I think a better term is design “philosophy.” What I’ve always been interested in is why someone designs the way they do, not how. A person can potentially design different ways visually, but there will seem to be a connection between their designs if they have a certain philosophy. (more…)

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Why I write

Thursday, July 16th, 2009

I was never much of a fan of English when I was growing up.

Well, I take that back. As a child, my mother read me books, and I was a reading-level ahead of most of my classmates. In elementary school, they gave test in every English class to see what kind of textbook to give to each student, and I was always one of the few using the textbook a grade-level ahead. Also at this point in my life, I was obsessed with R.L. Stine and read Goosebump novels whenever I had free time, including my lunch periods.

But somehow when I got to middle school I lost a passion for reading. I don’t remember liking books at that stage of my life at all actually, and I have no idea why. After my English grades began to slip, I came to the conclusion that I hated English, and acted as such. (more…)

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Charles and Ray Eames

Monday, July 13th, 2009

On my short list of designers I admire, I’ve just added two more—Charles and Ray Eames. I just learned about them through TED, which is a site I frequent since it is updated often with inspirational videos.

What I’ve always been interested in is not a designer’s final designs, but the process behind why they design something the way they did. The video below gives a sneak peak into the “why” of the duo  Charles and Ray Eames. (more…)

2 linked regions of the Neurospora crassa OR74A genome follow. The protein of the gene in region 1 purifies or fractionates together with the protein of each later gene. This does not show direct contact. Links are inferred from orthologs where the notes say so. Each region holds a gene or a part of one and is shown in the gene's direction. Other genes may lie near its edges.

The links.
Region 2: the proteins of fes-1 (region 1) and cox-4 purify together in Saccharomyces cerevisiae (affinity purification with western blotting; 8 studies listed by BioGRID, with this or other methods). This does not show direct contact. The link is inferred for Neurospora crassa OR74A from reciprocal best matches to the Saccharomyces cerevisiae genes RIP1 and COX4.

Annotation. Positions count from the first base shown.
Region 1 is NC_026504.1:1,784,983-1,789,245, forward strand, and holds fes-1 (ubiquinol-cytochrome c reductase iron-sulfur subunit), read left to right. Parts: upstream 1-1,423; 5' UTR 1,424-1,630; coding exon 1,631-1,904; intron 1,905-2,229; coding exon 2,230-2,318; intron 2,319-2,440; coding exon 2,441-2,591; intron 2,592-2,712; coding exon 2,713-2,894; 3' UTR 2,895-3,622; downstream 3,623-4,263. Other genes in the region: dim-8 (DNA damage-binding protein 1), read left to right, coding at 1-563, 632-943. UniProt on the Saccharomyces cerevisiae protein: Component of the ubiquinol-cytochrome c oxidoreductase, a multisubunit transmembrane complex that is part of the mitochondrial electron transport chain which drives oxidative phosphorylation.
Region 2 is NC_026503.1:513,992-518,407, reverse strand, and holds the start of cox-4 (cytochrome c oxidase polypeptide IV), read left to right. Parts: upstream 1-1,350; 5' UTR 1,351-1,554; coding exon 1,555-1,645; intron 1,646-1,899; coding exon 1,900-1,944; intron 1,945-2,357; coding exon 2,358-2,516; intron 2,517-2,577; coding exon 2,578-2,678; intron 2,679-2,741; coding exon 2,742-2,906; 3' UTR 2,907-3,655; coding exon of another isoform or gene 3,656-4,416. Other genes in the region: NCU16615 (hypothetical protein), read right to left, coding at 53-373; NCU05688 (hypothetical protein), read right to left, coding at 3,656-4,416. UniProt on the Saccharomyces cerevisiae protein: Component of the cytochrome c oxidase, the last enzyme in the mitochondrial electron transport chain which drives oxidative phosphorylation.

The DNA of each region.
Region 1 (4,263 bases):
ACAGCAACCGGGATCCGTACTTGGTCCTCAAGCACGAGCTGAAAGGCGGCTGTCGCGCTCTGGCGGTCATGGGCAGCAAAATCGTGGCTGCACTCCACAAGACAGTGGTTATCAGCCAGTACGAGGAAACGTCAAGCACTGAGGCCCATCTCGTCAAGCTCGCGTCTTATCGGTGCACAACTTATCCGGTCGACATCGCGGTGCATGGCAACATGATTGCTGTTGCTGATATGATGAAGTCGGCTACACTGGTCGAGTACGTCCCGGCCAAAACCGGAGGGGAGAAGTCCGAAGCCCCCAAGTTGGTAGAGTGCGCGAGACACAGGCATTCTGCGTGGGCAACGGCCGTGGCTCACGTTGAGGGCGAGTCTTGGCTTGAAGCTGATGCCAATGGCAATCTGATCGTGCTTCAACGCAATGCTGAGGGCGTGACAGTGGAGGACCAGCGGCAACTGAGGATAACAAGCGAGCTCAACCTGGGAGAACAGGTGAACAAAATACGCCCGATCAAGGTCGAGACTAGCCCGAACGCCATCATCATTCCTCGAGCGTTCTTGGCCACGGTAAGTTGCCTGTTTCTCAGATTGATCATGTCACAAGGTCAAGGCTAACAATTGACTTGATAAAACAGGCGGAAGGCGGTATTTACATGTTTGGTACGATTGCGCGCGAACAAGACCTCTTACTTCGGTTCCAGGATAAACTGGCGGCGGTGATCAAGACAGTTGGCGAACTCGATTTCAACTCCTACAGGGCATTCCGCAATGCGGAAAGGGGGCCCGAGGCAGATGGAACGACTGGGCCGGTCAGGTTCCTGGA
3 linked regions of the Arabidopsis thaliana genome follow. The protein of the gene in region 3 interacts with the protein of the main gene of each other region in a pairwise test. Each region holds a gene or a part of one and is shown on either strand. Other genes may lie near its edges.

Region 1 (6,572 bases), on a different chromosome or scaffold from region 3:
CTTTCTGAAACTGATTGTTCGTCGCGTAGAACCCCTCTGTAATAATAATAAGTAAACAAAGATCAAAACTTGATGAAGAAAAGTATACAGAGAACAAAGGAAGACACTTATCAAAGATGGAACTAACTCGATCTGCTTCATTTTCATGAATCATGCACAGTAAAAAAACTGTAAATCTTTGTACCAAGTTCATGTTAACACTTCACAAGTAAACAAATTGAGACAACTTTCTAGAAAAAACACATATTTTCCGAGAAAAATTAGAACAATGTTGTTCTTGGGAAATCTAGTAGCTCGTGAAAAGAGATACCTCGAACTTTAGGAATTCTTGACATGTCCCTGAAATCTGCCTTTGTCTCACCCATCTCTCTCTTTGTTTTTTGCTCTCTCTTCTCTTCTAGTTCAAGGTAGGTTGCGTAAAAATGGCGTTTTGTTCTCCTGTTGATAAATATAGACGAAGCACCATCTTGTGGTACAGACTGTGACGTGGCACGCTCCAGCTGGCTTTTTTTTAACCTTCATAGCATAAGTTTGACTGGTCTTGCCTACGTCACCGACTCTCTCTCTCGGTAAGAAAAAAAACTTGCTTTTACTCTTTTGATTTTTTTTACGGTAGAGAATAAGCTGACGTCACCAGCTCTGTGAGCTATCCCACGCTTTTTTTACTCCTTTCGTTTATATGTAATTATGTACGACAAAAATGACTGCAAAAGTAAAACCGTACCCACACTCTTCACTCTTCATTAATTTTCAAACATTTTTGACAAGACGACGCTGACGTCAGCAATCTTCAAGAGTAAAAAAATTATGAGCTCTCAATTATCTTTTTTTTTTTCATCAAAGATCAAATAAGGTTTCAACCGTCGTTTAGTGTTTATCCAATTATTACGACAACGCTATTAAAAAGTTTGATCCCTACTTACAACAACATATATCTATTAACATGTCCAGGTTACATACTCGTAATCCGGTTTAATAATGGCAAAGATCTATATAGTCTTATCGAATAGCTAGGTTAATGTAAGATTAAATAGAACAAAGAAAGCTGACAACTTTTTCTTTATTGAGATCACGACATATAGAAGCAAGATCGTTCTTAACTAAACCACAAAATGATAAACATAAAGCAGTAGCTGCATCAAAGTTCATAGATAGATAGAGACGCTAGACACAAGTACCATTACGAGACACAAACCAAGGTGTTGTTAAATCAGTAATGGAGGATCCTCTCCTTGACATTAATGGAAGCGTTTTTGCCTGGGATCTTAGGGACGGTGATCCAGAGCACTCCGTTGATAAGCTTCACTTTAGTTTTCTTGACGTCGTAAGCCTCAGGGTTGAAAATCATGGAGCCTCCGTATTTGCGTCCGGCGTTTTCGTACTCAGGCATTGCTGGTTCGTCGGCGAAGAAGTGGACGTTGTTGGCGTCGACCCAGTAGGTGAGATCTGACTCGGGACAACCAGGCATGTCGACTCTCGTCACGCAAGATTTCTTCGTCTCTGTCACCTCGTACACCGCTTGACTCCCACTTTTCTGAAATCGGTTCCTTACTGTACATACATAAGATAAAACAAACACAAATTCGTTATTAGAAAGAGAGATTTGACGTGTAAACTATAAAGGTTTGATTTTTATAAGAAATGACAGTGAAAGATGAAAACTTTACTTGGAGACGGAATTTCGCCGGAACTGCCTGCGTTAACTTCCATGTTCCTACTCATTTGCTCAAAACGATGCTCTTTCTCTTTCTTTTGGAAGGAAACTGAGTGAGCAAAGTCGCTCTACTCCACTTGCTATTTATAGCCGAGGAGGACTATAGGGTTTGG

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Great Designers Steal?

Monday, July 6th, 2009

My article, “Great Designer Steal,” is now on Webdesigner Depot.  It’s about the saying, “Good designers copy. Great designers steal,” and how we should try to avoid both copying and stealing and instead strive to be original.

“For some reason, a lot of web designers believe that there’s nothing truly unique left to create and that there is no such thing as originality. I disagree, or at least I don’t want to accept that notion. You shouldn’t either.”

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Be frank with clients

Thursday, July 2nd, 2009

For some, dealing with clients can be difficult. Clients don’t always know what is best for themselves, yet designers often give in to client demands, no matter how ludicrous they may be.

A technique some designers use to combat such clients is the “portfolio exclusion” technique. To implement this technique, what the designer does in response to an absurd demand from a client is say, “Sure. I can do that for you, but so you know I’m not going to put it in my portfolio.” Naturally, the client will be stunned by the response and will begin to question themselves. Once they ask “why?” the designer has them where they want them.

The designer kindly explains to the now potentially vulnerable client that they don’t agree with the clients absurd demand and with some luck, the client may give in. But if you’ve read my previous posts, you’d know I don’t condone this method. (more…)

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The key to sucess

Tuesday, June 23rd, 2009

I love watching TED videos. Recently, I watched one which explores what the key to success is—not eating the marshmallow. Here is the short video. (more…)